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The dark side of direct-to-consumer genetic tests

Direct-to-consumer testing is an affordable way to better understand your DNA, but is this a leap forward in innovation or another layer clouding an already complex market? From anxious patients to unnecessary surgeries, we reveal the barriers for healthcare professionals and patients, and how to solve these industry challenges.

Today, anyone with £150 can order a genetic test from the comfort of their own home. These tests promise to unlock the secrets of consumers’ DNA, reporting on genetic health risks, carrier status, traits and ancestry.

This is the Uber of healthcare, catering to millennials’ desire for slick websites, wellness-trends, and neatly packaged information delivered at the click of a button.

However, with a recent study revealing 40% of the raw data produced in direct-to-consumer tests is incorrect, there is a question mark over how far these tests are benefiting patients or if they are clouding an already complex market.

Blue Latitude Health speaks to two experts in the field of genetic testing to learn about this issue and better understand how the industry can unite to solve these challenges.

The limitations of direct-to-consumer genetic tests

Some of the leading direct-to-consumer genetic testing companies use third-party sites to analyse data. However, this data is not always up-to-date or correct. Now new evidence has emerged showing that an “alarmingly high” 40% of raw data delivered by third parties analysing direct-to-consumer tests is incorrect.

Rather than providing a comprehensive genetic risk assessment, these tests analyse a limited set of variants, which are not necessarily causal of conditions. The tests do not consider the impact of environment and lifestyle. Instead, they interpret single-nucleotide polymorphisms (SNPs), and while SNPs can indicate a gene is associated with a disease, many are benign and have no impact on health.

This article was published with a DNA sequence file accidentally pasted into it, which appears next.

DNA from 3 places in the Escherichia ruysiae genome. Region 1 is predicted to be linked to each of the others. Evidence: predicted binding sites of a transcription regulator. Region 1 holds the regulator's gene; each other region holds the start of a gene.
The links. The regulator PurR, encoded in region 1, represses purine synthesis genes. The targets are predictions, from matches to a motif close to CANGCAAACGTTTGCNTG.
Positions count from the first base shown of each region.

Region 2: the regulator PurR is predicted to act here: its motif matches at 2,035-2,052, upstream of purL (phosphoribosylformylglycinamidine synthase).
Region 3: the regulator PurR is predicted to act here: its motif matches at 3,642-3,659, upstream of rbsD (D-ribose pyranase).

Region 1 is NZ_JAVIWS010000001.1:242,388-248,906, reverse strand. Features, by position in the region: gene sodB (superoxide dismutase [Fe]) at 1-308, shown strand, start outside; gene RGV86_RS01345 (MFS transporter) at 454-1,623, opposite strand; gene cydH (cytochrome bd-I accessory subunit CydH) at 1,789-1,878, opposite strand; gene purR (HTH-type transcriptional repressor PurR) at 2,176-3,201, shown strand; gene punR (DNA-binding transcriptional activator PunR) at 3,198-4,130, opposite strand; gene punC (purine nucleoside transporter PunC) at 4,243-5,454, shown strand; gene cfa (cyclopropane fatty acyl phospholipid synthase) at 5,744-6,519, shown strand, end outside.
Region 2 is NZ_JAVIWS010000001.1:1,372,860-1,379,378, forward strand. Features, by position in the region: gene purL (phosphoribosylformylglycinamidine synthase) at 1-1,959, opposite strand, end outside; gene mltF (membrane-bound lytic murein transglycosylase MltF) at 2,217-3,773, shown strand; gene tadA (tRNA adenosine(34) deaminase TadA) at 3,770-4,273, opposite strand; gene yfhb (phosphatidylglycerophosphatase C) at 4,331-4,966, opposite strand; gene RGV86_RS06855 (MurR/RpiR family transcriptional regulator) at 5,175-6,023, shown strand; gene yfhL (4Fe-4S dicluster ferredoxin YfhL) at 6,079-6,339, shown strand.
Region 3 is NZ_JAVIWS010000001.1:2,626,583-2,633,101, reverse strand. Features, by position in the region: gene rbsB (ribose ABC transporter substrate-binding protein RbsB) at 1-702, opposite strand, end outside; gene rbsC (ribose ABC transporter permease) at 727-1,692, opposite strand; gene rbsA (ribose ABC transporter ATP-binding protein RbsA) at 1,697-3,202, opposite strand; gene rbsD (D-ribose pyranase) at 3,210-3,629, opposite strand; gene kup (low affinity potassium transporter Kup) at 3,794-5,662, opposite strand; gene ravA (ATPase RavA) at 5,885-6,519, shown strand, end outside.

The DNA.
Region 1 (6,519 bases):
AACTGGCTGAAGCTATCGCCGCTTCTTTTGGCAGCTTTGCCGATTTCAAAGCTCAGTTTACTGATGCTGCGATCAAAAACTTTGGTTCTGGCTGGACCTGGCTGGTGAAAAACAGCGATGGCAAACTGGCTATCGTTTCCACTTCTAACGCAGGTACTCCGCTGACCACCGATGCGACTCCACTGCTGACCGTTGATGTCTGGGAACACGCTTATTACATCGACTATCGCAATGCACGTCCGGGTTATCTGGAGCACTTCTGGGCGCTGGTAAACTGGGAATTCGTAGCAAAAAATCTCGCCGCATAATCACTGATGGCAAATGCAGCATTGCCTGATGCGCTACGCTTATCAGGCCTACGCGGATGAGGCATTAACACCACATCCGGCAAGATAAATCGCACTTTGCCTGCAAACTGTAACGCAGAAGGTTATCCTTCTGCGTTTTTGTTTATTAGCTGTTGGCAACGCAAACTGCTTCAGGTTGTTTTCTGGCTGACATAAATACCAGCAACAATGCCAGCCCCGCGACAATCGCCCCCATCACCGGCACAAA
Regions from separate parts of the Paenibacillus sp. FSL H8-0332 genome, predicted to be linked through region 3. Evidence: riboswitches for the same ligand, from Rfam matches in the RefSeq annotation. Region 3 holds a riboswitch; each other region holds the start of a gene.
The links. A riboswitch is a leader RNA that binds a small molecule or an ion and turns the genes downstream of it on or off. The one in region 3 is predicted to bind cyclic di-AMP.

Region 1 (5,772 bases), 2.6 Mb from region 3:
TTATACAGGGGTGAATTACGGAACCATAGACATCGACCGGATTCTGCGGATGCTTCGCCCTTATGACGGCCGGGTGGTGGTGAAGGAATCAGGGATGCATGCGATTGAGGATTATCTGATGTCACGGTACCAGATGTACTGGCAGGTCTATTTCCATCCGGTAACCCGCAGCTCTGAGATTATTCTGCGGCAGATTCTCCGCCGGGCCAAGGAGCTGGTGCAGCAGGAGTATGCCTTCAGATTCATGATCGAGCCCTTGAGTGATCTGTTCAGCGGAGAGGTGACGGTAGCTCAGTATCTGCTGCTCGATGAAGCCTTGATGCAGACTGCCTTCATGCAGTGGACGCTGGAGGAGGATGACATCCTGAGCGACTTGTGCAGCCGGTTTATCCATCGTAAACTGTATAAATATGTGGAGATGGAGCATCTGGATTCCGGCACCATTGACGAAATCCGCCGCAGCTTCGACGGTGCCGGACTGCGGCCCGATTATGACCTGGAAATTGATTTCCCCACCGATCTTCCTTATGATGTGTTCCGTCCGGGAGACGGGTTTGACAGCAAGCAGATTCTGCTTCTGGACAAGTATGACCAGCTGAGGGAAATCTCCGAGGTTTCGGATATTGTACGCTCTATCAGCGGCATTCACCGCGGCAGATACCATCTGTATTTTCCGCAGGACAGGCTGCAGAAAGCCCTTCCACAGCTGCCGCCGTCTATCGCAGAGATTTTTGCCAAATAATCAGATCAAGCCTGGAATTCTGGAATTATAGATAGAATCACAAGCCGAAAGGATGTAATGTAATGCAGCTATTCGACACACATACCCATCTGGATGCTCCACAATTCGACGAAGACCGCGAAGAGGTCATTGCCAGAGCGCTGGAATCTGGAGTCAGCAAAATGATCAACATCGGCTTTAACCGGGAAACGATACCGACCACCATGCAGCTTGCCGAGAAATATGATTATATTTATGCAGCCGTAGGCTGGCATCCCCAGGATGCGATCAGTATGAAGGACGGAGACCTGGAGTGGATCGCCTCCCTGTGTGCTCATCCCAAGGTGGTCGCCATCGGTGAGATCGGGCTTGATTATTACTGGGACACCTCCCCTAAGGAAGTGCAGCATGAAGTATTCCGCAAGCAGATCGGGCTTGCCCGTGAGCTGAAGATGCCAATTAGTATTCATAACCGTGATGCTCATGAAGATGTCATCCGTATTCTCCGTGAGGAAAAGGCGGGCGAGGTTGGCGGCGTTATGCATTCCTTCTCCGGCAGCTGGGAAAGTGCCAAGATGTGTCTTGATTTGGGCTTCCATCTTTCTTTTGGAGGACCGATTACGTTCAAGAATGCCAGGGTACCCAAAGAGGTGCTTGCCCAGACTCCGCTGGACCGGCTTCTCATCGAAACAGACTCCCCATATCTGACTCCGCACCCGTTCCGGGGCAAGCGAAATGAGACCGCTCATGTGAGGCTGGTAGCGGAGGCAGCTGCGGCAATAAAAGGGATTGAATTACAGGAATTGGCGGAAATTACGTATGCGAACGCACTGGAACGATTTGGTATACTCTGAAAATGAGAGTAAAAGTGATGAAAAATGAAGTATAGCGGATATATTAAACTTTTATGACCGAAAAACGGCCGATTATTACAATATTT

While this may be clear to those with a background in genetics, the lack of public awareness around genetic science combined with the limited genetic knowledge healthcare professionals possess, provides a perfect storm of risk for patients. 

Genetics: one piece of a complex puzzel

In 2017 the FDA approved the first direct-to-consumer genetic test. However, the approval came with a caveat preventing test results being used to ascertain a consumers’ overall risk for developing a condition. Still, everyday members of the public order these tests, receive the results and visit their doctors to decipher the information, despite the disclaimers and warnings.

Who can blame them? If an email landed in your inbox that appeared to indicate you had an increased risk of cancer, Parkinson’s disease, Alzheimer’s disease, or any other potentially life-altering or life-threatening condition, you would want to confirm the results with a healthcare professional too.

Taichi Ochi is a Regional Account Manager at Macrogen, a Korean biotech and precision medicine company that specialises in next-generation sequencing. The organisation works across 153 countries. Its services range from conducting government research to providing patients and healthcare professionals with diagnostic results, offering genome studies and using genomics in forensics. To date it has completed 30 million cases of genome sequencing, making it a market expert.

For Taichi, the challenges of direct-toconsumer tests should come with a warning: “while the tests are a great asset for healthcare, it is not the bible that people should refer to when making clinical decisions. Using direct-to-consumer tests as the main source of decision making is the same as identifying the completed puzzle from a puzzle piece”

What is a variant of unknown significance (VUS)?

One of the barriers around direct-toconsumer testing is the lack of education on genetic variants held by both physicians and the general public.

“Patients are frequently confused by what a variant means. They often misunderstand and think a variant means they have got a disease-causing mutation, which isn’t right” says Vicki Kiesel, a Director at GeneHealth UK with a decade of experience in genetics. 



Download the full article from Blue Latitude Health

1st October 2018

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